HAJNALfHungarian
Means "dawn" in Hungarian.
HAJNALKAfHungarian
Means "morning glory (flower)" in Hungarian.
HAJNIfHungarian
Diminutive of HAJNAL or HAJNALKA.
HALAfArabic
Means "halo around the moon" in Arabic. This was the name of a sister-in-law of the Prophet Muhammad.
HALCYONfVarious
From the name of a genus of kingfisher birds, derived from Greek αλκυων (from the same source as Alcyone).
HALCYONEfGreek Mythology (Latinized)
Latinized form of Greek ‘Αλκυονη (Halkyone), a variant of Αλκυονη (see ALCYONE).
HALE (1)fTurkish
Turkish form of HALA.
HALİDEfTurkish
Turkish feminine form of KHALID.
HALIMAfArabic
Feminine form of HALIM. Halima was the name of the foster mother of the Prophet Muhammad.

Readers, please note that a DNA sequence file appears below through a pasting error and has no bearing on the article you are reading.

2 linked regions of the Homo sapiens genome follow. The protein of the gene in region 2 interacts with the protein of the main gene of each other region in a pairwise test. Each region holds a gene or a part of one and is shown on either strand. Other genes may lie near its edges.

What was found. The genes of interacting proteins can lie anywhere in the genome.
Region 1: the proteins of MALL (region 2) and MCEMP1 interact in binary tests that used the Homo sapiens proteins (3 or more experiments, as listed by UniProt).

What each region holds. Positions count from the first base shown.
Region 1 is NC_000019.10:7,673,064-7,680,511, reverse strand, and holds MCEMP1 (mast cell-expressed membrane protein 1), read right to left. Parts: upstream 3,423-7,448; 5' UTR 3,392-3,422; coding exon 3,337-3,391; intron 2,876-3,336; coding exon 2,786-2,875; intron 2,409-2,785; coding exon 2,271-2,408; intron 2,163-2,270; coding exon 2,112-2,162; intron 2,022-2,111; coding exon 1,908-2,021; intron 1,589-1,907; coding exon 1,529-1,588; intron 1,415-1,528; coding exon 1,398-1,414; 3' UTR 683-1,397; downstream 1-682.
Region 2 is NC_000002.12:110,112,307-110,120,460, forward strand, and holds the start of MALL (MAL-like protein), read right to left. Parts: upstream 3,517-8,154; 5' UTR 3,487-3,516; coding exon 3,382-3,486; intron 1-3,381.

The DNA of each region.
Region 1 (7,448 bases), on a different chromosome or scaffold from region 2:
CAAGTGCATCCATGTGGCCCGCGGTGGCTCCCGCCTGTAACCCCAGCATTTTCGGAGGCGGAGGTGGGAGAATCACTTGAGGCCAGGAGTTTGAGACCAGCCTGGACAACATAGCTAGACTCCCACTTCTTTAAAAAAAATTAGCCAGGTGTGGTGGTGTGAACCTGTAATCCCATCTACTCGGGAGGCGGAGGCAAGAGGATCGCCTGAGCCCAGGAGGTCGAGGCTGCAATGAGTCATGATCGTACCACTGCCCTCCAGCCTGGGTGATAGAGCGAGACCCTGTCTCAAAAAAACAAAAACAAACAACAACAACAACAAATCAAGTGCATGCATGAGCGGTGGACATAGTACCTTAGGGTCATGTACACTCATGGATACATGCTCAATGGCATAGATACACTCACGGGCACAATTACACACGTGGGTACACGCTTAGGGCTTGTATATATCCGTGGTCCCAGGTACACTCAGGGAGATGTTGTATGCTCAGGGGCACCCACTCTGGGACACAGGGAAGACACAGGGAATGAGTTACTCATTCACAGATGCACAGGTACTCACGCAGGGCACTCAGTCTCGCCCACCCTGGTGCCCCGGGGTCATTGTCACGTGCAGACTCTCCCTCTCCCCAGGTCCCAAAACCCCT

HALİMEfTurkish
Turkish feminine form of HALIM.
HALINAfPolish
Polish form of GALINA.
HALLDÓRAfIcelandic
Icelandic feminine form of HALDOR.
HALLE (2)fEnglish (Modern)
In the case of American actress Halle Berry (1966-), it is from the name of a department store in Cleveland where she was born (the store was founded by brothers bearing the German surname Halle, a cognate of HALL).
HALLIEfEnglish
Diminutive of HARRIET.
HALYNAfUkrainian
Ukrainian form of GALINA.
HAMIDAfArabic
Feminine form of HAMID (1).
HAMİDEfTurkish
Turkish feminine form of HAMID (1).
HAMIDEfPersian
Persian feminine form of HAMID (1).
HANA (1)fArabic, Bosnian
Means "bliss, happiness" in Arabic.
HANA (2)fCzech, Slovak, Croatian
Czech, Slovak and Croatian form of HANNAH.
HANA (3)fJapanese
From Japanese (hana) or (hana) which both mean "flower". Other kanji or kanji combinations can form this name as well.
HANA (4)fKorean